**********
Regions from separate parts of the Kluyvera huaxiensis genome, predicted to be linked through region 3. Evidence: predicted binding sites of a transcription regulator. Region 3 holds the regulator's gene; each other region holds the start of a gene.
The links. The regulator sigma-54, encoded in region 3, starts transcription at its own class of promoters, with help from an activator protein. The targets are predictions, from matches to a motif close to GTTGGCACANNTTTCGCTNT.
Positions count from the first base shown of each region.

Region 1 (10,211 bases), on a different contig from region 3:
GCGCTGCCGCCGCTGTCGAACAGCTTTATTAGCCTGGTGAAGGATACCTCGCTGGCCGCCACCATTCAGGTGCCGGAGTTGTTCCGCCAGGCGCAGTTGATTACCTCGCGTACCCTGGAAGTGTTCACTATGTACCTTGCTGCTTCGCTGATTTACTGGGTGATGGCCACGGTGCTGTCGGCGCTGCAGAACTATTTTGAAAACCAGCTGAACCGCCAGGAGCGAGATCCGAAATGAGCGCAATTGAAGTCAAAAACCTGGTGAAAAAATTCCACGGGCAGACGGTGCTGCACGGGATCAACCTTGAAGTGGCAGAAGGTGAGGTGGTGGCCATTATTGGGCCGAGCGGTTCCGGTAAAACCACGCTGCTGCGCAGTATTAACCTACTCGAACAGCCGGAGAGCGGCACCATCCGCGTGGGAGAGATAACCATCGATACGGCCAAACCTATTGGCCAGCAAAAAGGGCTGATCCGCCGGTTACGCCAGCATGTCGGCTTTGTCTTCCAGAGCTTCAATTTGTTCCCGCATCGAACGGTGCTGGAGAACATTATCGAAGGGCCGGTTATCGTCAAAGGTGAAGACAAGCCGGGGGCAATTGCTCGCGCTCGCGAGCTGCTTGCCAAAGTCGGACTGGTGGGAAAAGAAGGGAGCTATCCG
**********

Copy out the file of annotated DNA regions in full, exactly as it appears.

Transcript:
Regions from separate parts of the Kluyvera huaxiensis genome, predicted to be linked through region 3. Evidence: predicted binding sites of a transcription regulator. Region 3 holds the regulator's gene; each other region holds the start of a gene.
The links. The regulator sigma-54, encoded in region 3, starts transcription at its own class of promoters, with help from an activator protein. The targets are predictions, from matches to a motif close to GTTGGCACANNTTTCGCTNT.
Positions count from the first base shown of each region.

Region 1 (10,211 bases), on a different contig from region 3:
GCGCTGCCGCCGCTGTCGAACAGCTTTATTAGCCTGGTGAAGGATACCTCGCTGGCCGCCACCATTCAGGTGCCGGAGTTGTTCCGCCAGGCGCAGTTGATTACCTCGCGTACCCTGGAAGTGTTCACTATGTACCTTGCTGCTTCGCTGATTTACTGGGTGATGGCCACGGTGCTGTCGGCGCTGCAGAACTATTTTGAAAACCAGCTGAACCGCCAGGAGCGAGATCCGAAATGAGCGCAATTGAAGTCAAAAACCTGGTGAAAAAATTCCACGGGCAGACGGTGCTGCACGGGATCAACCTTGAAGTGGCAGAAGGTGAGGTGGTGGCCATTATTGGGCCGAGCGGTTCCGGTAAAACCACGCTGCTGCGCAGTATTAACCTACTCGAACAGCCGGAGAGCGGCACCATCCGCGTGGGAGAGATAACCATCGATACGGCCAAACCTATTGGCCAGCAAAAAGGGCTGATCCGCCGGTTACGCCAGCATGTCGGCTTTGTCTTCCAGAGCTTCAATTTGTTCCCGCATCGAACGGTGCTGGAGAACATTATCGAAGGGCCGGTTATCGTCAAAGGTGAAGACAAGCCGGGGGCAATTGCTCGCGCTCGCGAGCTGCTTGCCAAAGTCGGACTGGTGGGAAAAGAAGGGAGCTATCCG